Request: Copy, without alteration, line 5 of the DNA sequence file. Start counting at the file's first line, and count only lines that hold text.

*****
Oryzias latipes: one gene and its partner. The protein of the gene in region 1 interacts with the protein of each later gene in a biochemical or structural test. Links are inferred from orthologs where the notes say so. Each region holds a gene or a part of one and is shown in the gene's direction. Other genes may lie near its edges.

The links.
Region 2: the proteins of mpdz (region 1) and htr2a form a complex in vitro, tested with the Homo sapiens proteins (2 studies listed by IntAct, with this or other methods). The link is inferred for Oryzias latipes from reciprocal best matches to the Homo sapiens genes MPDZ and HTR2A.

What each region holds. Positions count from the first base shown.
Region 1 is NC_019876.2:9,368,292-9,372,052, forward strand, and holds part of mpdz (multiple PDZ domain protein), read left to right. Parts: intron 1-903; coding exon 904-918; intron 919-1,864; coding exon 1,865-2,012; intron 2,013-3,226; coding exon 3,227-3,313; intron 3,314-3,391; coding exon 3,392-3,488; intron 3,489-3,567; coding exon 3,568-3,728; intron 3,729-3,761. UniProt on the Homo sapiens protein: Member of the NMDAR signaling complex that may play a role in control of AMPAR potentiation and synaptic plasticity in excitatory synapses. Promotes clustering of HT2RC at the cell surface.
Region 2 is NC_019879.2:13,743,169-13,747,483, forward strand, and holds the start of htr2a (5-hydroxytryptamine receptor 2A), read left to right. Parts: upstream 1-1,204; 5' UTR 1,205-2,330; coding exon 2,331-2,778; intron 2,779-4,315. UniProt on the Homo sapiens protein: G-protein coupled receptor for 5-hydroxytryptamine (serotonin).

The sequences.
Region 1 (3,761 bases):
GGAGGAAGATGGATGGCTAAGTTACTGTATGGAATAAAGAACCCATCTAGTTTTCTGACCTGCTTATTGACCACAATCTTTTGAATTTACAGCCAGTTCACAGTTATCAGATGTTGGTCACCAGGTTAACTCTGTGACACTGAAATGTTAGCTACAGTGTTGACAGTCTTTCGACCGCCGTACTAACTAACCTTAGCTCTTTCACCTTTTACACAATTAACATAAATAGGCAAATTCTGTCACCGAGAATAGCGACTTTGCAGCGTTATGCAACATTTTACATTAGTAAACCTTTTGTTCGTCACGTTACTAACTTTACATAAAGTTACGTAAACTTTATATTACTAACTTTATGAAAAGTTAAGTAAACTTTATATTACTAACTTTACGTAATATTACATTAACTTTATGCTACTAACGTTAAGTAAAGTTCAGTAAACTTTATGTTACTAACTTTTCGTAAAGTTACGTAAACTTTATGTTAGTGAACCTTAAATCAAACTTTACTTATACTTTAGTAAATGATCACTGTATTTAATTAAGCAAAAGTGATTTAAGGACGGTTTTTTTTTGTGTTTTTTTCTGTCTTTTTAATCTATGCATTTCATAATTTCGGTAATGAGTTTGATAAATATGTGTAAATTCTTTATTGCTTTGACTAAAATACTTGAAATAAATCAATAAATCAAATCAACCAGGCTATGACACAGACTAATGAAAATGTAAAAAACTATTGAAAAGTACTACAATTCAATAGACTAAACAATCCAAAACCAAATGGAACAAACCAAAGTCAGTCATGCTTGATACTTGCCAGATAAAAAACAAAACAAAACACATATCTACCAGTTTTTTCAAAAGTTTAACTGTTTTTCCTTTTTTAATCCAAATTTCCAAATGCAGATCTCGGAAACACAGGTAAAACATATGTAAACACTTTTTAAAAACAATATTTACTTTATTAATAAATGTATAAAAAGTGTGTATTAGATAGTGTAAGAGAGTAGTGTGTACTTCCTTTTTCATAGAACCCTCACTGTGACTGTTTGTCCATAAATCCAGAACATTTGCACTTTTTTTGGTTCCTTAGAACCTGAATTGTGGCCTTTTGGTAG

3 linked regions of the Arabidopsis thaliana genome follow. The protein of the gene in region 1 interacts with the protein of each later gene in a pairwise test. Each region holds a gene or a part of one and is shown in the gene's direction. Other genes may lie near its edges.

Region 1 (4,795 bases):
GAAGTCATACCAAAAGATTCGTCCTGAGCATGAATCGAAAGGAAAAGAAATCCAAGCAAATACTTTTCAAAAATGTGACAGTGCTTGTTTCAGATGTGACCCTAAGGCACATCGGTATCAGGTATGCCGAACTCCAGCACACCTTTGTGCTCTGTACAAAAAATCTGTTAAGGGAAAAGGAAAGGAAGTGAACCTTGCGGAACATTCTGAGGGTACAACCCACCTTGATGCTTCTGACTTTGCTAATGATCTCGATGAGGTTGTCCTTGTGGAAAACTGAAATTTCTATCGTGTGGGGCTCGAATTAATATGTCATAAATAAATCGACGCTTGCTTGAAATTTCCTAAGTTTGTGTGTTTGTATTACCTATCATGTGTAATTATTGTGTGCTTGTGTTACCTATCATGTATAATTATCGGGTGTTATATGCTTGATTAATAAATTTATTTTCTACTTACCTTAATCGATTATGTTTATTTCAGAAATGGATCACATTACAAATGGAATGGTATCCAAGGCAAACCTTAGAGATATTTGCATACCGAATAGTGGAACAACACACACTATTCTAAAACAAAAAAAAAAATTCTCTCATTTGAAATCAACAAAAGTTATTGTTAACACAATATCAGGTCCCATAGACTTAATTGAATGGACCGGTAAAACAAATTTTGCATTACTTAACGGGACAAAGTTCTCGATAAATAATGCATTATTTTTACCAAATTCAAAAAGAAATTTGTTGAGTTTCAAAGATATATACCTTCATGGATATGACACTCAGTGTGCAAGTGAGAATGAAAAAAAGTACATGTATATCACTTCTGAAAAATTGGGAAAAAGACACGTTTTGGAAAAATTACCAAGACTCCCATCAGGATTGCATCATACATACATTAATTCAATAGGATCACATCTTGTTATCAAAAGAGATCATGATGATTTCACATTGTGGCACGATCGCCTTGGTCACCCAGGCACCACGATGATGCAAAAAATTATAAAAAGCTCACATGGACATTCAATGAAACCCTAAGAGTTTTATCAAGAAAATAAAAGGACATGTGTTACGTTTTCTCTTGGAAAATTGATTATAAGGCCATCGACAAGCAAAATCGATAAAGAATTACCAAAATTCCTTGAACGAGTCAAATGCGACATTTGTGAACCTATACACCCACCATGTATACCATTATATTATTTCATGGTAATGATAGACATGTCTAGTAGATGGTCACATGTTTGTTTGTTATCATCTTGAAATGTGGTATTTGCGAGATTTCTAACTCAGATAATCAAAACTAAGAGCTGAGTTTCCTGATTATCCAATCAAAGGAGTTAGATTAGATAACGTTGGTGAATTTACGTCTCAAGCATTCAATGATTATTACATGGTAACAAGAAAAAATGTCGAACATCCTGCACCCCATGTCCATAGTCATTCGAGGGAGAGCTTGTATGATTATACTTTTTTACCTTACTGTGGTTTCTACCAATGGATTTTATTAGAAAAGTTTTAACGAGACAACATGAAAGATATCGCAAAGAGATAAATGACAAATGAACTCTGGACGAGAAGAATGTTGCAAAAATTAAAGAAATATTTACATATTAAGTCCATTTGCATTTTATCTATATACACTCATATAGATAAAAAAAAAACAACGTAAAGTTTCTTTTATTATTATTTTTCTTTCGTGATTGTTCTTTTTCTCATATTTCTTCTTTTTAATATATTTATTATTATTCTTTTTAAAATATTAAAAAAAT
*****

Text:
Region 1 is NC_019876.2:9,368,292-9,372,052, forward strand, and holds part of mpdz (multiple PDZ domain protein), read left to right. Parts: intron 1-903; coding exon 904-918; intron 919-1,864; coding exon 1,865-2,012; intron 2,013-3,226; coding exon 3,227-3,313; intron 3,314-3,391; coding exon 3,392-3,488; intron 3,489-3,567; coding exon 3,568-3,728; intron 3,729-3,761. UniProt on the Homo sapiens protein: Member of the NMDAR signaling complex that may play a role in control of AMPAR potentiation and synaptic plasticity in excitatory synapses. Promotes clustering of HT2RC at the cell surface.